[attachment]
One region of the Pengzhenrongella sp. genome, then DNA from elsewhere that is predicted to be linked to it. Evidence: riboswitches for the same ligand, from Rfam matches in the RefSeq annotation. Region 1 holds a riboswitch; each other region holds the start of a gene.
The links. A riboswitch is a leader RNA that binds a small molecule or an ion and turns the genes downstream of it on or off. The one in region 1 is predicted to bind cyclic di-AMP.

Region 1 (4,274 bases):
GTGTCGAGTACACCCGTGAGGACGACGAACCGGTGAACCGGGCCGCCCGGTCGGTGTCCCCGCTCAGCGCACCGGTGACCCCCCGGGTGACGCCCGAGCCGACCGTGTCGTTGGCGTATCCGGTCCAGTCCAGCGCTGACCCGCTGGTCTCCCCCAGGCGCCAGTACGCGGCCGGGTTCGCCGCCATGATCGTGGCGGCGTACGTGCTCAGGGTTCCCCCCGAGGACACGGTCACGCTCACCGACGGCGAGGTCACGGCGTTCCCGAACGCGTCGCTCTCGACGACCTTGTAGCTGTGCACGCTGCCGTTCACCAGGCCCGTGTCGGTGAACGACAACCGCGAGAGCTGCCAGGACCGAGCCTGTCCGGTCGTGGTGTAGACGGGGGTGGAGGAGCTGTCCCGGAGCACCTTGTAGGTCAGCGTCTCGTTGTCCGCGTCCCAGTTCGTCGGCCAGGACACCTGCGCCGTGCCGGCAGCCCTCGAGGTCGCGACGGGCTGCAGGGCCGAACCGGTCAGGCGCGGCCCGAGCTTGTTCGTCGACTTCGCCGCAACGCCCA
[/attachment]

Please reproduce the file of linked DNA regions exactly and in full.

One region of the Pengzhenrongella sp. genome, then DNA from elsewhere that is predicted to be linked to it. Evidence: riboswitches for the same ligand, from Rfam matches in the RefSeq annotation. Region 1 holds a riboswitch; each other region holds the start of a gene.
The links. A riboswitch is a leader RNA that binds a small molecule or an ion and turns the genes downstream of it on or off. The one in region 1 is predicted to bind cyclic di-AMP.

Region 1 (4,274 bases):
GTGTCGAGTACACCCGTGAGGACGACGAACCGGTGAACCGGGCCGCCCGGTCGGTGTCCCCGCTCAGCGCACCGGTGACCCCCCGGGTGACGCCCGAGCCGACCGTGTCGTTGGCGTATCCGGTCCAGTCCAGCGCTGACCCGCTGGTCTCCCCCAGGCGCCAGTACGCGGCCGGGTTCGCCGCCATGATCGTGGCGGCGTACGTGCTCAGGGTTCCCCCCGAGGACACGGTCACGCTCACCGACGGCGAGGTCACGGCGTTCCCGAACGCGTCGCTCTCGACGACCTTGTAGCTGTGCACGCTGCCGTTCACCAGGCCCGTGTCGGTGAACGACAACCGCGAGAGCTGCCAGGACCGAGCCTGTCCGGTCGTGGTGTAGACGGGGGTGGAGGAGCTGTCCCGGAGCACCTTGTAGGTCAGCGTCTCGTTGTCCGCGTCCCAGTTCGTCGGCCAGGACACCTGCGCCGTGCCGGCAGCCCTCGAGGTCGCGACGGGCTGCAGGGCCGAACCGGTCAGGCGCGGCCCGAGCTTGTTCGTCGACTTCGCCGCAACGCCCA